Today she says, “I was 16. I didn’t tell my parents about it but really young people who are vulnerable have to be looked out for. I’ve just been out to South Africa to Oprah’s Leadership Academy [Oprah Winfrey is a long-time friend]. It educates girls from impoverished backgrounds and I was taking part in an arts week. I looked at the 16-year-old girls there. How can it possibly be right to start a serious relationship with someone at that age when you are so much older?” Was she dazzled by Duigan? She sighs. “I suppose so but … I’ve been through a lot of therapy so I sort of know why people do things now. I am aware of how complicated people’s lives are, so, while I don’t forgive him, I do understand a bit more. I have moved on and it feels as if it happened a long time ago.”

The relationship did leave her with scars — literally. She has talked in the past of being so unhappy that her eating patterns became messed up (not uncommon for someone training to be a dancer) and has always been very open about suffering from eating disorders. She has said that she still has scars on her hands from putting her fingers down her throat and the acid burning them with the reflux. I do find myself staring at her hands, but see nothing. “I think many young women have eating disorders, don’t they?” she says slightly defensively when I ask her about bulimia. “When you don’t like yourself or the situation you are in, you do not-very-nice things to yourself — I know why I did. I’ve talked about it a lot and now I wonder if I should have done.” In what way, I ask her. “Oh, I don’t know,” she says vaguely. “I’m always asking myself, ‘Do people need to know about this?’ I know lots of women have suffered and do suffer from eating disorders, so talking about it and saying there is no shame in it is good. On the other hand, I feel I want to leave it behind now. I want to reclaim a bit of me.”

Yet the past keeps cropping up. She says, rather elliptically, that she thinks part of her problems in later life were the result of the circumstances of her childhood. She grew up in Penzance, Cornwall, with her Zimbabwean mother, Nyasha, a Shona princess who came to Britain to work as a nurse, her English father, Nick, a lab technician-turned-artist, and her brother, Jamie, who is now a television producer. Her relationship with her mother could, she tells me, be strained at times.

“I remember sensing that my mother was holding something back from me,” she says. “I used to think I had done something wrong because she could be so distant. I knew there was something going on that I didn’t know about and, because I was a child, I thought it was my fault. It took me years to work out that she had actually been protecting me as a child.” Protecting her from what? “Racism,” says Newton simply.

“It was Cornwall. I don’t blame people. I don’t think it was truly nasty, but there were comments, and my mother kept that all away from us and, to do that, she had to keep herself distant in order to be a barrier between us and them.” She says that she and her mother have talked it through.

‘She has explained it to me and of course I understand. There were times when I was so unhappy no one could reach me. It’s like a madness. But my mother and father have always supported me in what I do, even when I have had my own distance from them.” They were incredibly proud of her when she went to Cambridge to read anthropology. “I wasn’t sure if I was going to go,” she says. “My acting career was taking off but my parents were so excited and they wanted me to have a fall-back if everything went wrong. Also, my mother had a very rural upbringing. She walked for hours on end, backwards and forwards, just to get an education.”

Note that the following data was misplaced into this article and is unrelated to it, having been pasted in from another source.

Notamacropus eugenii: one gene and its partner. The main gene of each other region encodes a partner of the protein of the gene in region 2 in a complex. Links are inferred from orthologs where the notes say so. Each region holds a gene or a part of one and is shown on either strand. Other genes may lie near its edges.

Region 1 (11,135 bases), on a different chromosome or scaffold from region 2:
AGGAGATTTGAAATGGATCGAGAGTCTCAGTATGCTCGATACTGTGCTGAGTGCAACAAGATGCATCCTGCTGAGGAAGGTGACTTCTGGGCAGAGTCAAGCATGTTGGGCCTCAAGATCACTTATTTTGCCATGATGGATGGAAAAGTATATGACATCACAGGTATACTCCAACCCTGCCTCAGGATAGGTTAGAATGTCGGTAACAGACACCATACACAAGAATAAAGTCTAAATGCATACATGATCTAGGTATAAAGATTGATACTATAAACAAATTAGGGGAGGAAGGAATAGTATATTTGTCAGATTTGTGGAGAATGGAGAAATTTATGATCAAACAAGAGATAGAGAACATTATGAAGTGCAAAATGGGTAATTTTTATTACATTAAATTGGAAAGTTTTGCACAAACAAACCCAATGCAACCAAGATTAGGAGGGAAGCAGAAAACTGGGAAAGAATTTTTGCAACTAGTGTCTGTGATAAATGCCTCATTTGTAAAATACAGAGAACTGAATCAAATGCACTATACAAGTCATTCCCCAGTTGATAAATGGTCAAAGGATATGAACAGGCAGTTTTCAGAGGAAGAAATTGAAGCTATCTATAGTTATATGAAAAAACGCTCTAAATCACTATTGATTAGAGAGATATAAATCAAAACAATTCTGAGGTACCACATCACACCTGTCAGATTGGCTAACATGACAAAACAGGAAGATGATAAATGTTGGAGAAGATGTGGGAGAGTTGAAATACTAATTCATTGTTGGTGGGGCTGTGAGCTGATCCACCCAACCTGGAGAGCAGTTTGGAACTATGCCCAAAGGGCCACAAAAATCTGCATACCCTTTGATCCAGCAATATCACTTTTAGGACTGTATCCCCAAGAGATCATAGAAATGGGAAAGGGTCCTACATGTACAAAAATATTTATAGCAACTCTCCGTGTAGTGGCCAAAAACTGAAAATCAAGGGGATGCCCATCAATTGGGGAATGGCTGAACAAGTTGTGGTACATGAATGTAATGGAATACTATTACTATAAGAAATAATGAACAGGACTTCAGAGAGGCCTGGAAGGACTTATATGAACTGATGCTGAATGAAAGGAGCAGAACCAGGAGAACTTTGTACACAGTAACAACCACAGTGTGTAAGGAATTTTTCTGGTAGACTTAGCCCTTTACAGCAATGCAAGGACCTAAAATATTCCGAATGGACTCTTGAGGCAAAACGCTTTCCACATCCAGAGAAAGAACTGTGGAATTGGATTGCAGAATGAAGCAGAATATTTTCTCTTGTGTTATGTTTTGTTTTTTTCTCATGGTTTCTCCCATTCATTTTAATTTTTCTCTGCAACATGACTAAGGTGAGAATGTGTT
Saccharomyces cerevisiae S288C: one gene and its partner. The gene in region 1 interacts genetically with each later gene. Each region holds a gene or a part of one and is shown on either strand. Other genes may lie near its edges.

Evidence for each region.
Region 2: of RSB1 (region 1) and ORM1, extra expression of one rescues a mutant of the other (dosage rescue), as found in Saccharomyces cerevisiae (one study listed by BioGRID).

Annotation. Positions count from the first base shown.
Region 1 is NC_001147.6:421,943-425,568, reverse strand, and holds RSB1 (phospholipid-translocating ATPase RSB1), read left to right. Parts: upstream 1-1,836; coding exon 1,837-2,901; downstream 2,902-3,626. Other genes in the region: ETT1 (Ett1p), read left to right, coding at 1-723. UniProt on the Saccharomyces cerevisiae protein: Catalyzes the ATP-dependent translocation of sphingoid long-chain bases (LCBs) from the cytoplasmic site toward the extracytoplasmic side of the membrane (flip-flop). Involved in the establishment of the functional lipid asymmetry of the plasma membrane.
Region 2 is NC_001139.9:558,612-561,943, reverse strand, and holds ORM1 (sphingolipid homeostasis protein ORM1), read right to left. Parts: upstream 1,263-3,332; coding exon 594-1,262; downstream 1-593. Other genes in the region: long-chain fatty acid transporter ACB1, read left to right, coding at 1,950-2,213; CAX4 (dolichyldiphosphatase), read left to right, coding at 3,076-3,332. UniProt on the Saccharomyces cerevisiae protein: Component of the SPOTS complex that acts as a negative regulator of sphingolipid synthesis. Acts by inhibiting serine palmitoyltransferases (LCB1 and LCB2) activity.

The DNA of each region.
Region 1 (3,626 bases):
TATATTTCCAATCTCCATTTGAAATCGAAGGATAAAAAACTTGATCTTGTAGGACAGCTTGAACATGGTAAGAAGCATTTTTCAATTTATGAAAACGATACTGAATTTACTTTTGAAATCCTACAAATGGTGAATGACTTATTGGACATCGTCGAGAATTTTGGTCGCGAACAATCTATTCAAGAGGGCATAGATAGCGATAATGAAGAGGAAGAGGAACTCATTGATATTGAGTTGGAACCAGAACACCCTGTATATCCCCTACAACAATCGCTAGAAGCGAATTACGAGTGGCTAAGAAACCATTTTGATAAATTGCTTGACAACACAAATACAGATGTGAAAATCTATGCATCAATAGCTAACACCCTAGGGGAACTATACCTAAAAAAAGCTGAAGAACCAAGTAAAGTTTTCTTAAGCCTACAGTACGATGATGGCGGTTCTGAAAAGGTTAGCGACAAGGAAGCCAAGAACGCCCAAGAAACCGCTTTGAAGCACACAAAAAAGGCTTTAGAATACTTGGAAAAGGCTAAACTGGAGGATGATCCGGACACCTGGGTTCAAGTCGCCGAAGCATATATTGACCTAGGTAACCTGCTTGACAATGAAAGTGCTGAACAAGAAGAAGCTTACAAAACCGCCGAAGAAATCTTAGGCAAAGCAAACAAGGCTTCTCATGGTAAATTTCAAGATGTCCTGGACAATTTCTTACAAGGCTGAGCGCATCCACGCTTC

Newton divided her Cambridge years between studying and dashing off to make films such as Jefferson in Paris and Interview with the Vampire. “I was sure I was going to flunk my finals,” she says. “I was in Cannes promoting a film and then dashing back to the hotel to revise.” She pulled it off, though.

“I got an upper second,” she says proudly. She says that she is very happy now. She spends a lot of her time campaigning for charities — as well as supporting Oprah’s Leadership Academy, she campaigns to highlight and help prevent the use of rape as a tool of war. “I’ve been to fundraisers to help women in the Congo,” she says. “Their stories are truly horrific.

“I used to go back to Zimbabwe all the time to see my relations,” she continues. “I don’t go now because of the political situation. Because I’m well known I don’t want anything I say or do to be misconstrued.” She would, however, love to take her children there. “I think Africa is an amazing continent. People there know what life is about. They are warm and kind and tactile. It’s like what Bono said to me: ‘Africa’s sexy.’ People forget that, but it is.”

She is also happy to take a back seat in her career so that her husband can work more. “We juggle it,” she says. “I’ve just finished making a blockbuster called 2012, and he is making a film now, so I am more at home.” She famously once turned down $6m to be in the film of Charlie’s Angels (Lucy Liu ended up taking the part). “I had been away for a year making Mission: Impossible II and I hadn’t seen Ol much and he wasn’t keen to travel. It’s our marriage, you know. It’s important.”

Interestingly enough, there are two Ol Parkers: the director who made An Ideal Husband and her Ol Parker. “The other one lives on our street,” she says. “We keep getting cheques for him through the post.” Does she cash them in? “Not big enough,” she says, laughing. Then she looks a bit worried. “I’m joking.”